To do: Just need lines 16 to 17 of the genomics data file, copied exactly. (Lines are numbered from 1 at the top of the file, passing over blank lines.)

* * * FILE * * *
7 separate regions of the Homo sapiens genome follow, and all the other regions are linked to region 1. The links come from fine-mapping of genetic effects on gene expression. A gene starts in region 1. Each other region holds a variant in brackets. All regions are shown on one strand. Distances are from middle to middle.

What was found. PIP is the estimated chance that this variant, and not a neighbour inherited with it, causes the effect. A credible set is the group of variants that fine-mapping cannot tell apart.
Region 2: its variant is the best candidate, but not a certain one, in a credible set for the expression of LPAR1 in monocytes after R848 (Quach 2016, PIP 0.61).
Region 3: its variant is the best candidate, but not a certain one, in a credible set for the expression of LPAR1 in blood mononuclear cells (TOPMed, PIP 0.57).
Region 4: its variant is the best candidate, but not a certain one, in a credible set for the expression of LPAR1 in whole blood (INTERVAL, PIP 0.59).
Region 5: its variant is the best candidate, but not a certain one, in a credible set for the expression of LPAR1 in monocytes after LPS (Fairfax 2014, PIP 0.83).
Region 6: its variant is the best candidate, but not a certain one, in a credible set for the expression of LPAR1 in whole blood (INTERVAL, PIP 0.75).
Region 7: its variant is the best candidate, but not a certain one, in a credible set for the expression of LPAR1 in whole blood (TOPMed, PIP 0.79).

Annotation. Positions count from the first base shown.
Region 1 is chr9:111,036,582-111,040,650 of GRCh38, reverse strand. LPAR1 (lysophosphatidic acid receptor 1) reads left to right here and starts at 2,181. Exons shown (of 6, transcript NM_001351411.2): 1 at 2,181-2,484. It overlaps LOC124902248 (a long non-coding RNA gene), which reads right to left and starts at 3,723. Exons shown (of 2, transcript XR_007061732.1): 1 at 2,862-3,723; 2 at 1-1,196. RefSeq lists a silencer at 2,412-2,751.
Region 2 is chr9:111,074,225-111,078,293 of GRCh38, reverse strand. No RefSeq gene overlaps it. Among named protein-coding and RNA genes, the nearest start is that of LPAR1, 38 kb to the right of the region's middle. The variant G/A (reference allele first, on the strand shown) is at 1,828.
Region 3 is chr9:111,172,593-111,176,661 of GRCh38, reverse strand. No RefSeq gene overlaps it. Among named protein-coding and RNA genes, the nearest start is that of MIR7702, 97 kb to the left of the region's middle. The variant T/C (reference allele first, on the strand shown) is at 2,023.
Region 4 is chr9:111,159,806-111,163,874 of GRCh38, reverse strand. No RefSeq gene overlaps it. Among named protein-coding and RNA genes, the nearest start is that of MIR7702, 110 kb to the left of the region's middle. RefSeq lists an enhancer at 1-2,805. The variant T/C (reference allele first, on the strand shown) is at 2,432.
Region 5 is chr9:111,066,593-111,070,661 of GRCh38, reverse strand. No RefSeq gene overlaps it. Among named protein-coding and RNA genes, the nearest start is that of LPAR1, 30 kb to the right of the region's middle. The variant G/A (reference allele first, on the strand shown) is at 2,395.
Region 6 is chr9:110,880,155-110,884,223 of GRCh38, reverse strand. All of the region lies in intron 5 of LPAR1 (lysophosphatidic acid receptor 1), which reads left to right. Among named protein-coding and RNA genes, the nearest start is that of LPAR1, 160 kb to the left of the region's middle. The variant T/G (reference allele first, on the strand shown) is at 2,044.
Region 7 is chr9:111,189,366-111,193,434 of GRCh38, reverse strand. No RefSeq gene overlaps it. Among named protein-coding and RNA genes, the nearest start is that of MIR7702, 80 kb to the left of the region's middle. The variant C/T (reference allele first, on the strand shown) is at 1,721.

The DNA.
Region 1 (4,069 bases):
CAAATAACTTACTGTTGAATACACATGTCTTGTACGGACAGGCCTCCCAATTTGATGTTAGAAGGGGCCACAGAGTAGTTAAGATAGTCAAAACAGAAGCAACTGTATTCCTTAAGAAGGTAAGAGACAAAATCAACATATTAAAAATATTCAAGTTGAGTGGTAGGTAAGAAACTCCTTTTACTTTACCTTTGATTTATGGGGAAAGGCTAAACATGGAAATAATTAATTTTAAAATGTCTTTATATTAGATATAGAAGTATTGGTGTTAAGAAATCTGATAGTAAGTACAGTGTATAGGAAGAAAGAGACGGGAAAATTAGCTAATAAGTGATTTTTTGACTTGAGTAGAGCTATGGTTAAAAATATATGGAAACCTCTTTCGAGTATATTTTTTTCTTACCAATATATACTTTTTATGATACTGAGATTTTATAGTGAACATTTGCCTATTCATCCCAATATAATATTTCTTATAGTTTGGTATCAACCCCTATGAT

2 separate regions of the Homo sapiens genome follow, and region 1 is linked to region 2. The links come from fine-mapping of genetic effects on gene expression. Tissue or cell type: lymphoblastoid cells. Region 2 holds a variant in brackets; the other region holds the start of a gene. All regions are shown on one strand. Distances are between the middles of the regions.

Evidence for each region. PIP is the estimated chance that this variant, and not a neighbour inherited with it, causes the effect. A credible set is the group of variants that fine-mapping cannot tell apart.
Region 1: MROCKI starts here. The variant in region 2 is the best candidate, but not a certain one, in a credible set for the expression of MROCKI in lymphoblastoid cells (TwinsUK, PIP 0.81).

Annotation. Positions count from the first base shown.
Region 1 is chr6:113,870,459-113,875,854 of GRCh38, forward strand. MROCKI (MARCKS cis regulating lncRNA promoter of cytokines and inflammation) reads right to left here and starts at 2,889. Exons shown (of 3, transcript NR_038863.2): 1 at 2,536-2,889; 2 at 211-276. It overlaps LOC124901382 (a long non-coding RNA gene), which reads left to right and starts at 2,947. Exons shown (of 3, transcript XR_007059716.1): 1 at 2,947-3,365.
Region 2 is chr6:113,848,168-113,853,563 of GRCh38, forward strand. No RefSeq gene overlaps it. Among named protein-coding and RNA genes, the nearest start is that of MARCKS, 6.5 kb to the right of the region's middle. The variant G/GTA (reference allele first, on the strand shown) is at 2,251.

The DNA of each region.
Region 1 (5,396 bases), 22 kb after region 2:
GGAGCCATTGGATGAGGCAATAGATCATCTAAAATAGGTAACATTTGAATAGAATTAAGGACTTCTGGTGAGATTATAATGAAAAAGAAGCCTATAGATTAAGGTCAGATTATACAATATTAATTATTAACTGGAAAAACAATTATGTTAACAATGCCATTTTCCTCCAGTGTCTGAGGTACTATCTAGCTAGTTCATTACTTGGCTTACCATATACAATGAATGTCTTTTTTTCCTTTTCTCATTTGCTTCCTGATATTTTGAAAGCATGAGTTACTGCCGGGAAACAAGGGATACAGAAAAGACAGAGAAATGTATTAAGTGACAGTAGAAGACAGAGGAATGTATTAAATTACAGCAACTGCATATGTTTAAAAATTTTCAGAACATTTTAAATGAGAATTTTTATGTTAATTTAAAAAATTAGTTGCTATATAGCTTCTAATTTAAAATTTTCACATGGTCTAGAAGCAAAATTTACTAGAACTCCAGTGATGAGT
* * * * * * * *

Region 7 is chr9:111,189,366-111,193,434 of GRCh38, reverse strand. No RefSeq gene overlaps it. Among named protein-coding and RNA genes, the nearest start is that of MIR7702, 80 kb to the left of the region's middle. The variant C/T (reference allele first, on the strand shown) is at 1,721.

The DNA.